“They don’t want to take risks! I think having a woman is also taking a risk, because they don’t know what we can do.”
Or as the American choreographer Elizabeth Streb bluntly puts it, “people like giving money to men.”
Despite the glaring omission of women from the forthcoming Edge programme of contemporary dance, gender inequality seems more acute in classical ballet than in contemporary. Women have, after all, played a key role in the development of the very concept of contemporary ballet, its themes and its language.
The roll call of female giants of contemporary dance is long and awe-inspiring.
Isadora Duncan. Martha Graham. Pina Bausch. Twyla Tharp. Lucinda Childs. Crystal Pite…Just a few names of out of a list too numerous to call in full.
But look at classical ballet.
Not even fact that ENB’s new crowd-pleasing and hugely successful production of Le Corsaire was re-choreographed by a woman, Anne-Marie Holmes, seems to have given major companies an incentive to follow suit.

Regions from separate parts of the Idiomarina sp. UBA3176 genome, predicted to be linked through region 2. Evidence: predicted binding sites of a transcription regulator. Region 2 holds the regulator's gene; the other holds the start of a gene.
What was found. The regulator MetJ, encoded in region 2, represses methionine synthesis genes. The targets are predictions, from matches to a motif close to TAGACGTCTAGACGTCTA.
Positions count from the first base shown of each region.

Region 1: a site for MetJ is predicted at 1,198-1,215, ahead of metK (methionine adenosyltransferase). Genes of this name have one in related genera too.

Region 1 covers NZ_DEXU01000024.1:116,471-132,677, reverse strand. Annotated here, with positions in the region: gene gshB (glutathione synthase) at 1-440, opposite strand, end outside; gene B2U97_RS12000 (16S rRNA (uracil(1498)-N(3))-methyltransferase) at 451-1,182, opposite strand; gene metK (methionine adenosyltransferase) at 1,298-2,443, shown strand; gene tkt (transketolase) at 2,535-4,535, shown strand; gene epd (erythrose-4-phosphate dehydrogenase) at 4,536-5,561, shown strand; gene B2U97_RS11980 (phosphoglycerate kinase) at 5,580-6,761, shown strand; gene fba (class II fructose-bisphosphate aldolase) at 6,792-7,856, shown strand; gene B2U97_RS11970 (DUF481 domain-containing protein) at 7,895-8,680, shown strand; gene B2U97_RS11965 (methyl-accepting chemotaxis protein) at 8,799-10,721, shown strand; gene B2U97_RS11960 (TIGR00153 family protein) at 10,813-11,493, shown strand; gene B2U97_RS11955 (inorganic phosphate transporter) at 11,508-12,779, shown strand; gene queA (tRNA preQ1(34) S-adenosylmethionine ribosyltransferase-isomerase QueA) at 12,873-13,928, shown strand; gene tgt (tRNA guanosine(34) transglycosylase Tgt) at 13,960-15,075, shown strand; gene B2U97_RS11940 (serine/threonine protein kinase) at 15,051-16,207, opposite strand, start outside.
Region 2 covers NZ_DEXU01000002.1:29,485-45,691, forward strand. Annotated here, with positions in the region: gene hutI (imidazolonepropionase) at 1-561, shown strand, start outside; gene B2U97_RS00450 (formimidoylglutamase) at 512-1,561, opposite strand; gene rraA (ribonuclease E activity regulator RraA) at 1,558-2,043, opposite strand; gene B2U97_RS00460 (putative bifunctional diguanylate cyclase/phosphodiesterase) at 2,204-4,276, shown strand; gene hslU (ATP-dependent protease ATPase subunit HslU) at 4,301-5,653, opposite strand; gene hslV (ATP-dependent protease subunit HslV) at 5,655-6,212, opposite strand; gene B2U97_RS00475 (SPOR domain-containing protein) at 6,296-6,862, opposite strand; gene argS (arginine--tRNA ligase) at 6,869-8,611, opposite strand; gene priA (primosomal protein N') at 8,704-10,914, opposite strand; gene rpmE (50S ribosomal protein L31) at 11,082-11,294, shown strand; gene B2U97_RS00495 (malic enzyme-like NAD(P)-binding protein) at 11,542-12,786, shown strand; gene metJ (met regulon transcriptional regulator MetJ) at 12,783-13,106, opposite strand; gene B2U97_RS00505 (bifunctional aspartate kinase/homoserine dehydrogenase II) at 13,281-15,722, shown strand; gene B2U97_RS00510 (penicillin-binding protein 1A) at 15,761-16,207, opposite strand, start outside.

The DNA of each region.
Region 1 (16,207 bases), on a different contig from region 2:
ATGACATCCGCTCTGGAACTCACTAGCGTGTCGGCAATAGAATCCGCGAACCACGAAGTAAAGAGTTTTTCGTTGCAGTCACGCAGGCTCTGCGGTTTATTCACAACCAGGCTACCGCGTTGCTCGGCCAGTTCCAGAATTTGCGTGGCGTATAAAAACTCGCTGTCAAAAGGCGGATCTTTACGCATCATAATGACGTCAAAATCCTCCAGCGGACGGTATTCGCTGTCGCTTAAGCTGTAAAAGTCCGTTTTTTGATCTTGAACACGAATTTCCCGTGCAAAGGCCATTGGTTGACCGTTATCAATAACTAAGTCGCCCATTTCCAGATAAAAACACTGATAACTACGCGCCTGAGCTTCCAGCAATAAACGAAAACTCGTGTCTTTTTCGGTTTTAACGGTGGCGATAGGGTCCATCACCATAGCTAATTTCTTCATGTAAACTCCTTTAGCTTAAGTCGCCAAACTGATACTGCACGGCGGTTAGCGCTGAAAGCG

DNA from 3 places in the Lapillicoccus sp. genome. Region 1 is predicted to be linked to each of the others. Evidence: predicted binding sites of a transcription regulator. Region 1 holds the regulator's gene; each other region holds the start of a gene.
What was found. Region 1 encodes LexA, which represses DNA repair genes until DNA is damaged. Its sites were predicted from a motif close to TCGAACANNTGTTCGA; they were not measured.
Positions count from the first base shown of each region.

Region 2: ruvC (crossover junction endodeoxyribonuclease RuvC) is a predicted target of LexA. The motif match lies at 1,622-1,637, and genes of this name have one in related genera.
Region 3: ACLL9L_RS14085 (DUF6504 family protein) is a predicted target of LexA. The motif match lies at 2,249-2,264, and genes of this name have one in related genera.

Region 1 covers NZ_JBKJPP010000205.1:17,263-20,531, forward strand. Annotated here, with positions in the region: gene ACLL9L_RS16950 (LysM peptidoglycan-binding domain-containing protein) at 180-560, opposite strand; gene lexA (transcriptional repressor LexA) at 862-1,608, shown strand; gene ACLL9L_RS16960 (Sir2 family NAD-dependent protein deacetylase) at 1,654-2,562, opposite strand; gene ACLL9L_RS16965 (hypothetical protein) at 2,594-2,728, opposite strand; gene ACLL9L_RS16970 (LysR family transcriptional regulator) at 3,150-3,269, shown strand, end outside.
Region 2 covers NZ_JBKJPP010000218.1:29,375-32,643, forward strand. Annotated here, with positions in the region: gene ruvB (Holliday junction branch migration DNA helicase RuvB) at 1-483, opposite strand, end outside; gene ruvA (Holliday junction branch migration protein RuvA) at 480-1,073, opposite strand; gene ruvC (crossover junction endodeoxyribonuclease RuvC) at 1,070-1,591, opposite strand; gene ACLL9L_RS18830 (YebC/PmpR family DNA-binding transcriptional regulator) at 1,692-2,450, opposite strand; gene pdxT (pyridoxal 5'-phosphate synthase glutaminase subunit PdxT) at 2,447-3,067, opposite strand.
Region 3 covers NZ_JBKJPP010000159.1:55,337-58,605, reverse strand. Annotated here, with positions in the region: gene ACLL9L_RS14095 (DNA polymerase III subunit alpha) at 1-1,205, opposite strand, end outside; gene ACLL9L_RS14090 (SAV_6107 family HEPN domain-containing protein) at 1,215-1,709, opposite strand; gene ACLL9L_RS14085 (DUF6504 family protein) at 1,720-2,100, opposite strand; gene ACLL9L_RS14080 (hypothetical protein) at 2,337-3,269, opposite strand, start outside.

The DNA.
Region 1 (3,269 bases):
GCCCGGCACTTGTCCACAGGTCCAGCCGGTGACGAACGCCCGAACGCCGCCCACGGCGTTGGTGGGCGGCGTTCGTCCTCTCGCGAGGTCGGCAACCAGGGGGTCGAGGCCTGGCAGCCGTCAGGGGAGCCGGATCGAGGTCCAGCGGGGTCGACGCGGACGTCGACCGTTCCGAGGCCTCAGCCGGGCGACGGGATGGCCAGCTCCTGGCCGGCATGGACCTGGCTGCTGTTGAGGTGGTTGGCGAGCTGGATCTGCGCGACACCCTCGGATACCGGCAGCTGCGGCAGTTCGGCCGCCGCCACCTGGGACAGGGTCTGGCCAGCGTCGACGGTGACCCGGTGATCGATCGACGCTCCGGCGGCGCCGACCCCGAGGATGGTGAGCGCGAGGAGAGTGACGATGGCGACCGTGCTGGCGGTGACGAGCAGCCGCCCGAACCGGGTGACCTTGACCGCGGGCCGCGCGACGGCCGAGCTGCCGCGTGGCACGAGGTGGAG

Full kudos, then, to Scottish Ballet, for commissioning not one woman but two – choreographer Annabelle Lopez Ochoa and film director Nancy Meckler – to create its dance version of Tennessee Williams’s A Streetcar Named Desire in 2012.
It paid off. The ballet was nominated for the Olivier awards and won the Critics’ Circle Best Dance Production and the South Bank Best Classical Choreography awards.
Next on Scottish Ballet’s list is a new commission from Crystal Pite, and perhaps even more significantly a new piece from its budding in-house choreographer, the young dancer Sophie Laplane. Both will feature in the company’s 2015/16 season.